Speaker 2 (04:38):

Him and Danny shout out to them. Um, and I was like, yeah, we're going, we're going, we're going to do that. And, and put it the business application to it, right. Because they're in personal development, but it's like, when's the last, so we'll, we'll do an exercise like, Hey, let's practice writing headlines or something. And then you'll go into a breakout room with 20 other entrepreneurs and practice together and get to share just nobody does that. You know, we do it at the most affordable places in the world. And that's important to me, you know, because that's, that's the impact, that's the reach, you know, like I think it's so funny as cause sometimes we level up and people are like, we'll only focus on like high ticket, only find people who can like really afford those services. And I'm like, nah, that's not how I started.

Speaker 2 (05:14):

Like, let me, let me give tools to the people who can't afford it. Like that's actually the game, the people who wouldn't. So I always say like, let's deliver a Harvard type of, you know, uh, education level, but do it to ways that, you know, 30 bucks, like 30 bucks, 40 bucks, like, and, and also too is when you create raving fans, they they're like, I paid like my favorite thing is someone just goes like, man, I feel like I stole from you. That's my favorite thing. Anybody can say. And I'm like, what do you mean? They're like, I just get so much value and you're only charging this. I'm like, that's the point. Yeah. That's how you build brand. And you know, so to me that's the whole thing.

Speaker 1 (05:53):

Well, first off there's nobody else. I know there's actually, there's one guy I know that's been a million dollars on a studio and it was actually where I started in marketing or like 10 years ago, it's this guy named Mike, Mike Keenings who used to have this business called traffic Geyser. And um, he did like this, you know, eight figure launch. And like he spent, he's like, all right, I got enough money to just go crazy with this, with this studio. And it was, most people would be like, see that as like a liability. You're like why you're like over investing, but there is so much money. Mike has made off of bringing people into that studio, including his own lines.

Speaker 2 (06:32):

I mean, we made our money back. We made our money back in the first six months we lived through an event like virtual event, like tickets and did it right away. It was like the easiest return on investment. Like, you know, people don't realize

Speaker 1 (06:45):

The gamble though for you, right? Like when did you say like, Oh, I have the balls. I have the balls.

Speaker 2 (06:50):

I mean, it honestly didn't require any balls to be real with you, but let, let me explain. Why is we already had a massive student, not massive, but we had, we had a large student base online and when I asked them, Hey, would you guys like us to create a hub where you can also come in person to, they all said, yes. So how ballsy was it? When I already had people who were asking to pay me the money for whatever. And I'm like, okay, here it is. So, you know, that's why. And then also too, like I view content, you know, props, things of that nature, just like most people be real estate. You know, people I'm invest into real estate. My property value will go up and X amount of years I'll flip it. And you know, it's, it's a forced savings account.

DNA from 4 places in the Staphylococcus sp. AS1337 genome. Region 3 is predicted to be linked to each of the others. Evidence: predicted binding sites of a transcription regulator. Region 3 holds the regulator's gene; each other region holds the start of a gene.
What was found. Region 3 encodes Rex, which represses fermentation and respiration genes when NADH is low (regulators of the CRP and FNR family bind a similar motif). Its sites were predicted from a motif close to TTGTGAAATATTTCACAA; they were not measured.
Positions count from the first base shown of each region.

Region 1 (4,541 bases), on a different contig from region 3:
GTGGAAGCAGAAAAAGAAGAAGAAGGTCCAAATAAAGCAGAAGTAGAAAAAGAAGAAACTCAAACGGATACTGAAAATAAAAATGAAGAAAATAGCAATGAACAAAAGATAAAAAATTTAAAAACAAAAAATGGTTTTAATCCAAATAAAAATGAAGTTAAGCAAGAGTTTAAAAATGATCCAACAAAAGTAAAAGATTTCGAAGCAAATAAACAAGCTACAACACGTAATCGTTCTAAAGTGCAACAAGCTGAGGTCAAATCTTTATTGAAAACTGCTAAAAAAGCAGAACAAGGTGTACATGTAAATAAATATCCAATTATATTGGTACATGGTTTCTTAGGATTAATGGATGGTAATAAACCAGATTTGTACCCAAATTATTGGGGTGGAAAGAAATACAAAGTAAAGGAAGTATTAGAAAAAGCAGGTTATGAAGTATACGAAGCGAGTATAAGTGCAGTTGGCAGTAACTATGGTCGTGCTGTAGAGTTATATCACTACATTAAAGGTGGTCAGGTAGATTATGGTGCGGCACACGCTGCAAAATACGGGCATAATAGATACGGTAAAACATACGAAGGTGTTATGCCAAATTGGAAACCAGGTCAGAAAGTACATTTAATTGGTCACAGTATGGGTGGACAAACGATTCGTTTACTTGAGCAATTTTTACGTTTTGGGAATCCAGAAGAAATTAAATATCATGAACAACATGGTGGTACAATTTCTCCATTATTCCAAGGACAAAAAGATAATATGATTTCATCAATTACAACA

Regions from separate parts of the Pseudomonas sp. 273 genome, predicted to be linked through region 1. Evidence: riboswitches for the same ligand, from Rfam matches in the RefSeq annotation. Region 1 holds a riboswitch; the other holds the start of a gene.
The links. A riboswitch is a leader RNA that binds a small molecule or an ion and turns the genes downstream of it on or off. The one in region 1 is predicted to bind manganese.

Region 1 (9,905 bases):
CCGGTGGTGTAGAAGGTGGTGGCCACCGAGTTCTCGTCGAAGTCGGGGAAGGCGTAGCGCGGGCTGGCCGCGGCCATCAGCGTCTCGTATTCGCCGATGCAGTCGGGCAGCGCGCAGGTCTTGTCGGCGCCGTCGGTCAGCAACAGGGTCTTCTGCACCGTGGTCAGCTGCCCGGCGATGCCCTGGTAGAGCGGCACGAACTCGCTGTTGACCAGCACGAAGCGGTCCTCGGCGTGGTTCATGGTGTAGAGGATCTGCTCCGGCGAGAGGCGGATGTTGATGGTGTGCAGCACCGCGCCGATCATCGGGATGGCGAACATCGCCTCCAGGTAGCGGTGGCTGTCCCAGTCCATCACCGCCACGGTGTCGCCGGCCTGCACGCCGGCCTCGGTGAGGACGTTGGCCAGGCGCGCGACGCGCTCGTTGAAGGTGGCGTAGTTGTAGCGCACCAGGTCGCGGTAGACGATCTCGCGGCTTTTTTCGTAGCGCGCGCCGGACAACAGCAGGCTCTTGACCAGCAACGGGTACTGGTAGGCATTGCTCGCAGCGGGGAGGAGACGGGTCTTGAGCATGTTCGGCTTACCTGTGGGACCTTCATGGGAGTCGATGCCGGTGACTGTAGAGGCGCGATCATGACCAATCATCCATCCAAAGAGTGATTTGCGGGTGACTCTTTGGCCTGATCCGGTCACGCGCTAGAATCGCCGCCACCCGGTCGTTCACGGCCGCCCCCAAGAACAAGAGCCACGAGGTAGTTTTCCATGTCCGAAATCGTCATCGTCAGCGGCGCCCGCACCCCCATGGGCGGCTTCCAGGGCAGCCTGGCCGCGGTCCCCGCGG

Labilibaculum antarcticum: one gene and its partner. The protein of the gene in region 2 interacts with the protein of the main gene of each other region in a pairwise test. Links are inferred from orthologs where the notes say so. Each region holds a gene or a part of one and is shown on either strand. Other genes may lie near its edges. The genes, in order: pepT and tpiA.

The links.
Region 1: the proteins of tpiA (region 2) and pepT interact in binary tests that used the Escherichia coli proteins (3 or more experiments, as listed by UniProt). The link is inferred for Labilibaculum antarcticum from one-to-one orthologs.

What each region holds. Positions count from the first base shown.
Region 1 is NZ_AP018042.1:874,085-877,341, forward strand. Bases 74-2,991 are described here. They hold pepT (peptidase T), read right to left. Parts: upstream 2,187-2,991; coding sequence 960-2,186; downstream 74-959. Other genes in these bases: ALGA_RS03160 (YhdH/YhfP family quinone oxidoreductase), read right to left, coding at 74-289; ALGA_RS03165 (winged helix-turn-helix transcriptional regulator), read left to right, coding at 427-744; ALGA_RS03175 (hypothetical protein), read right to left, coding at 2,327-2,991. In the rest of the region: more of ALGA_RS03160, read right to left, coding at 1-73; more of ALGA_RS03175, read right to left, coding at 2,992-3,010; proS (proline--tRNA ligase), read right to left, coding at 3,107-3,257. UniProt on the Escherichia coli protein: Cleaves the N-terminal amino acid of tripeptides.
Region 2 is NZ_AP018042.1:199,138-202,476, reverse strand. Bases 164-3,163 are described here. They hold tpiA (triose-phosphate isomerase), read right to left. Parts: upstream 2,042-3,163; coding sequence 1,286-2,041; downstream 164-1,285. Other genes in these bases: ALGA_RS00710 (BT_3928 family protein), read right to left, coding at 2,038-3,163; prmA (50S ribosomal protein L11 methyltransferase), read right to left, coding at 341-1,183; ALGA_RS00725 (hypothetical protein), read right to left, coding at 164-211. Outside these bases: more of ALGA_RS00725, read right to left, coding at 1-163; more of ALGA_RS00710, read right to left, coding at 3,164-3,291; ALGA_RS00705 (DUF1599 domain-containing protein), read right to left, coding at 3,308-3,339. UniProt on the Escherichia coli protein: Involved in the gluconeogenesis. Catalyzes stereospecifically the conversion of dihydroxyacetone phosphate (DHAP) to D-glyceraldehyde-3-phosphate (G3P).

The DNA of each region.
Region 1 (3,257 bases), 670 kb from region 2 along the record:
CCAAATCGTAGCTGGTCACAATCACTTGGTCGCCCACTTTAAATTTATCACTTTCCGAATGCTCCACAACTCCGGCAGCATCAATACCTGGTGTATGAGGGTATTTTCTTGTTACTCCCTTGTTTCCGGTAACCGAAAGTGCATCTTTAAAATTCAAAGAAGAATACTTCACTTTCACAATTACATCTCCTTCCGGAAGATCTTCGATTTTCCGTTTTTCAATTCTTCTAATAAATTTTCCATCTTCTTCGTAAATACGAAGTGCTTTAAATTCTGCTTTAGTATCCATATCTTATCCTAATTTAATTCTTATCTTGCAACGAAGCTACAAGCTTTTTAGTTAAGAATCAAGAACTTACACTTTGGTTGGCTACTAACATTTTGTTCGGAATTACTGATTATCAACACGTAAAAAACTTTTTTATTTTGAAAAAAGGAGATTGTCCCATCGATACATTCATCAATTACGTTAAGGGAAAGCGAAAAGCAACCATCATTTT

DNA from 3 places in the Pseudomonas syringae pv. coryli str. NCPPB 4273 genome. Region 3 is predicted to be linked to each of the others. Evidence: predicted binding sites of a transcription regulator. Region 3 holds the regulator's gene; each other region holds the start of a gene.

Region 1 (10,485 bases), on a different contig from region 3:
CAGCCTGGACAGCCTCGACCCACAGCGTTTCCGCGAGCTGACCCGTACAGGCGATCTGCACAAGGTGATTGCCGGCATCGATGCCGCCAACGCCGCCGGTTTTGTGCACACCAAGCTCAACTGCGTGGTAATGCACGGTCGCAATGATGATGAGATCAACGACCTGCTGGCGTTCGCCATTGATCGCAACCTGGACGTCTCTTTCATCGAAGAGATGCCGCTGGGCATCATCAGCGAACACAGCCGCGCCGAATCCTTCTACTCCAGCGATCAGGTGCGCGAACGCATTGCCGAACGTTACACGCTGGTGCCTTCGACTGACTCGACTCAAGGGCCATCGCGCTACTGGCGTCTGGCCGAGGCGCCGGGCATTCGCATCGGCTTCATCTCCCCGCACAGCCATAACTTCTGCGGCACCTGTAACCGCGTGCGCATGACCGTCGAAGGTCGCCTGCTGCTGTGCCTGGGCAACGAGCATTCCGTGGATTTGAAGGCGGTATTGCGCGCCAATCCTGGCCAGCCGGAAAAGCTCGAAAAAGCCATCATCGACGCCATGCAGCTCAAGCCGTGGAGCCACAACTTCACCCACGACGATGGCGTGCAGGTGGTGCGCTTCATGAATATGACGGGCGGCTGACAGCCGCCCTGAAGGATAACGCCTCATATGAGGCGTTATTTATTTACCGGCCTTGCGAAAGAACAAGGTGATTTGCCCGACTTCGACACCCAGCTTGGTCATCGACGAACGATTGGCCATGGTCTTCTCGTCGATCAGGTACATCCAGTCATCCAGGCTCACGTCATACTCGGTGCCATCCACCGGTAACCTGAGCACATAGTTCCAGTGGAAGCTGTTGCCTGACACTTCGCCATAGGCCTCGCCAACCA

Speaker 2 (07:31):

However you want to, you know, quantify or qualify, whatever. And to me, that's what a video is, except the difference is I don't gotta go through escrow. It doesn't take me a whole bunch of money. I can literally make a video, put it some places and it can sell for me 24 seven. And it brings me cash. How is that? Not an asset with a lot less risk. So like, to me, you know, those plays, people are also looking into like, yeah, does it take risks balls? I'm like, no, it was really logical to me, you know? Uh, and every single investment that I've made into content, um, has, has been a killer return. Even my Lamborghini, you know what I mean? On my Ferrari Bentley, all that . We get returns on all that stuff. I just put it in, add it, it increases the click-through rate, which brings my costs down, which makes my cost per sell cheaper. And it literally pays for itself in months and months. So, you know, it's a different way of doing things, but it's effective.

Speaker 1 (08:27):

I love it is. So we were talking right before this and you, I was asking, we were telling you the format of the show. I was like the first thing we talk about rich ads. And I love it when, when people come on the show and like they're, they're kind of knee jerk, instant reaction of like what their, what their response is and why that's their answer. And you immediately said, what's all about the offer. And it wasn't, it's not even about the ad. Like, we're like, Hey, we're talking about Anthony. And you're like, it's about the offer. And that makes sense. Honest. And it's coming from a guy that like, I don't know of a single other person that pushes out more offers than you. I don't know how many, I don't know how many domains you have. Like it's

Speaker 2 (09:09):

How many domains, but you know what it is is all of it. So you see a lot of front end stuff, but all of it leads to the same backend that we've been doing for six years, which is weekly calls on how to get more customers. So it's the front end, right? And this is actually the thing I struggled with my background was doing lead generation for franchises, right? That's how I got good at this stuff and started to master it. And I still have a lot to learn. You know, I still got a miles to go. I can't wait to see where I'm at in a decade because I still felt like a crazy student, you know? Um, but what I realized is when we let's say I'm running a campaign for a really large gym franchise or something like that, a campaign would start off.